Miller referred to other evidence that suggested a motive: Clements had an attraction to young Hispanic girls. Photos were found on a secret file on Clements’ devices, depicting scantily clad, little girls. Some of the photos were screenshots, others were taken in Tucson.

Christopher Matthew Clements

One photo that was shown to the courtroom was a screenshot of a little girl dressed in pink, jumping on her bed.

Search history on his devices also showed that Clements had searched for “Isabel Celis sexy,” “trace evidence on body” and “body found in desert.”

Kessler countered that those photographs had nothing to do with Isabel, and they were just a character assassination of Clements.

Kessler also argued that the Celis house was built like a fortress with a tall wall around it. How would Clements know where the girl’s bedroom was?

Kessler reiterated there was no evidence to support speculation that Clements knew where Isabel was, climbed through her window and took her.

New trial denied:Christopher Clements denied retrial of his murder conviction in the first of two trials involving the death of Tucson girls

He also noted that there was no sound from her bedroom the night she disappeared. Not only did the four other people sleeping in the house not hear anything, but also the family’s four dogs did not bark at any strangers that night, and no one heard a sound from Isabel herself, Kessler said.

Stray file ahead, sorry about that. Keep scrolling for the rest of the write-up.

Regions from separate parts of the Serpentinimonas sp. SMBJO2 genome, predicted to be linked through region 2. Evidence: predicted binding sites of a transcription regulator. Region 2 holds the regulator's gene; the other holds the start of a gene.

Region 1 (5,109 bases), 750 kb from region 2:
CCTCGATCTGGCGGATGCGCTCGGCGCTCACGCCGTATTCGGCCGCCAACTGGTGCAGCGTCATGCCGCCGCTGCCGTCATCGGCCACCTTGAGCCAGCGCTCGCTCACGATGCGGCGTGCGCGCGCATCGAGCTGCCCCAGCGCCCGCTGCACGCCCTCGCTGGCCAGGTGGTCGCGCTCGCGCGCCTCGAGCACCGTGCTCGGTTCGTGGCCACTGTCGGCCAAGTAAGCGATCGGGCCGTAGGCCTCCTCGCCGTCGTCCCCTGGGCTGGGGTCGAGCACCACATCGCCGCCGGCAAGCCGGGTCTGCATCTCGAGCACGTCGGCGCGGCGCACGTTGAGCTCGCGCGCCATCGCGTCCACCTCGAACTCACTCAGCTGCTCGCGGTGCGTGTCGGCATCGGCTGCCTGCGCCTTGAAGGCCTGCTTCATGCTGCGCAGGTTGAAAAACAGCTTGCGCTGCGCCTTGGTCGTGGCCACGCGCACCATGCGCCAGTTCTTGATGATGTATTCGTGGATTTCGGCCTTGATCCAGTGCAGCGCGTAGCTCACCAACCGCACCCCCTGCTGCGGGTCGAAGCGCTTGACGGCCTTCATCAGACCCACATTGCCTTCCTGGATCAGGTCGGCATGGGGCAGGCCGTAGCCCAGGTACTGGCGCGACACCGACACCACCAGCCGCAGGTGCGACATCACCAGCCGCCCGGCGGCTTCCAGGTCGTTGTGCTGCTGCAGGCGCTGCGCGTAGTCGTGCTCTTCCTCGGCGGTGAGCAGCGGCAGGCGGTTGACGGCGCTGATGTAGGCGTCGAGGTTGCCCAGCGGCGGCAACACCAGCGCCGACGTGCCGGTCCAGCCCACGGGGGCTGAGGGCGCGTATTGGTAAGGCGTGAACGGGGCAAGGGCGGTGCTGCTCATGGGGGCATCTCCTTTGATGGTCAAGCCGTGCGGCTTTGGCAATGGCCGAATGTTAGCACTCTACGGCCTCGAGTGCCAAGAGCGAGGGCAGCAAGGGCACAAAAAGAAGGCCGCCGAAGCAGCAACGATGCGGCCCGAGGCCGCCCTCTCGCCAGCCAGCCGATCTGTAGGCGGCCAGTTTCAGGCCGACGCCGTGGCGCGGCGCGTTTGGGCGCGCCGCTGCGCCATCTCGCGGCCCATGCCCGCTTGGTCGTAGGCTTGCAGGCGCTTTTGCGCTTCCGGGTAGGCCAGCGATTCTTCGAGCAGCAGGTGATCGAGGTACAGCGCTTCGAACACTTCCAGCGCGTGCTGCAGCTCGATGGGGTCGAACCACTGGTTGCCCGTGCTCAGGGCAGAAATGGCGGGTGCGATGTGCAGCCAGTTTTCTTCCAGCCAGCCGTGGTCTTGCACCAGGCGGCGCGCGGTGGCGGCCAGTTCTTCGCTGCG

He suggested that the family was going through financial woes, and there were tensions between family members. He said Sergio Celis, Isabel’s father, could have walked the girl out the front door to someone else.

Miller said suggesting Celis had his daughter kidnapped was “offensive.” She reiterated there was no indication any kind of abuse took place in the home. Nor was there evidence to suggest Celis had anything to do with his daughter’s disappearance.

Maribel Gonzalez (left) disappeared in 2014, and Isabel Celis disappeared in 2012. On Sept.  15, 2018, Tucson police announced the indictment of Christopher Matthew Clements in the murders of the two girls.

Maribel Gonzalez (left) disappeared in 2014, and Isabel Celis disappeared in 2012. On Sept. 15, 2018, Tucson police announced the indictment of Christopher Matthew Clements in the murders of the two girls.

In a previous trial that ended Sept. 30, Clements was convicted of first-degree murder and kidnapping of 13-year-old Maribel Gonzalez, who disappeared while walking to a friend’s house one evening in June 2014 in Tucson.

Her body was also found near West Avra ​​and Trico roads. Clements was sentenced to natural life in prison plus a 17-year prison term for kidnapping a teenage victim, to be served consecutively with the life sentence.

According to the Associated Press, Clements was already serving a prison sentence of up to 35 years for a Maricopa County burglary in 2017.

Clements also now faces an additional charge of making or possessing a weapon ― in this case, a sharpened pencil ― in connection with an incident on Feb. 7, according to information provided Tuesday by the Pima County Superior Court.

Coverage of southern Arizona on azcentral.com and in The Arizona Republic is funded by the nonprofit Report for America in association with The Republic.

Reach the reporter at sarah.lapidus@gannett.com.

This article originally appeared on Arizona Republic: Isabel Celis murder trial: Christopher Clements’ fate in jury’s hands